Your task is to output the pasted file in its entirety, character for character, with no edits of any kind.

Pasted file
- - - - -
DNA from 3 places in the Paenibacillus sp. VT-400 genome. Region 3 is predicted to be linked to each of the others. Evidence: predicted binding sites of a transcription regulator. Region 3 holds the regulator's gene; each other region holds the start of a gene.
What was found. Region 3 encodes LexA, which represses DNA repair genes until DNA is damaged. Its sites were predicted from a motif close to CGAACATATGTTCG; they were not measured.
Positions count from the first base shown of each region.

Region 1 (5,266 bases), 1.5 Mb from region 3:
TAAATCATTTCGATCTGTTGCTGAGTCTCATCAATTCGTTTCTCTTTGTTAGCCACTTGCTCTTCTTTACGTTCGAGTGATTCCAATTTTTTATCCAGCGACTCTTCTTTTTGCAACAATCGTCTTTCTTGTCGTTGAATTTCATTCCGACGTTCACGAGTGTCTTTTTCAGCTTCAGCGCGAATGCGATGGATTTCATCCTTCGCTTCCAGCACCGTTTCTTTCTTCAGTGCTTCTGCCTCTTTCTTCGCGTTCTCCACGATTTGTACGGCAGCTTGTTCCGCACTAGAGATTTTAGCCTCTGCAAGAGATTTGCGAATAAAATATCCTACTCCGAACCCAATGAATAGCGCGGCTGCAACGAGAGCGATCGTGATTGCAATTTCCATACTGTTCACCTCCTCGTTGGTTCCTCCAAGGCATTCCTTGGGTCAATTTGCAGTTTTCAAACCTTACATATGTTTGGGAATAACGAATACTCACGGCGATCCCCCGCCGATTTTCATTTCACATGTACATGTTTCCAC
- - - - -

DNA from 3 places in the Paenibacillus sp. VT-400 genome. Region 3 is predicted to be linked to each of the others. Evidence: predicted binding sites of a transcription regulator. Region 3 holds the regulator's gene; each other region holds the start of a gene.
What was found. Region 3 encodes LexA, which represses DNA repair genes until DNA is damaged. Its sites were predicted from a motif close to CGAACATATGTTCG; they were not measured.
Positions count from the first base shown of each region.

Region 1 (5,266 bases), 1.5 Mb from region 3:
TAAATCATTTCGATCTGTTGCTGAGTCTCATCAATTCGTTTCTCTTTGTTAGCCACTTGCTCTTCTTTACGTTCGAGTGATTCCAATTTTTTATCCAGCGACTCTTCTTTTTGCAACAATCGTCTTTCTTGTCGTTGAATTTCATTCCGACGTTCACGAGTGTCTTTTTCAGCTTCAGCGCGAATGCGATGGATTTCATCCTTCGCTTCCAGCACCGTTTCTTTCTTCAGTGCTTCTGCCTCTTTCTTCGCGTTCTCCACGATTTGTACGGCAGCTTGTTCCGCACTAGAGATTTTAGCCTCTGCAAGAGATTTGCGAATAAAATATCCTACTCCGAACCCAATGAATAGCGCGGCTGCAACGAGAGCGATCGTGATTGCAATTTCCATACTGTTCACCTCCTCGTTGGTTCCTCCAAGGCATTCCTTGGGTCAATTTGCAGTTTTCAAACCTTACATATGTTTGGGAATAACGAATACTCACGGCGATCCCCCGCCGATTTTCATTTCACATGTACATGTTTCCAC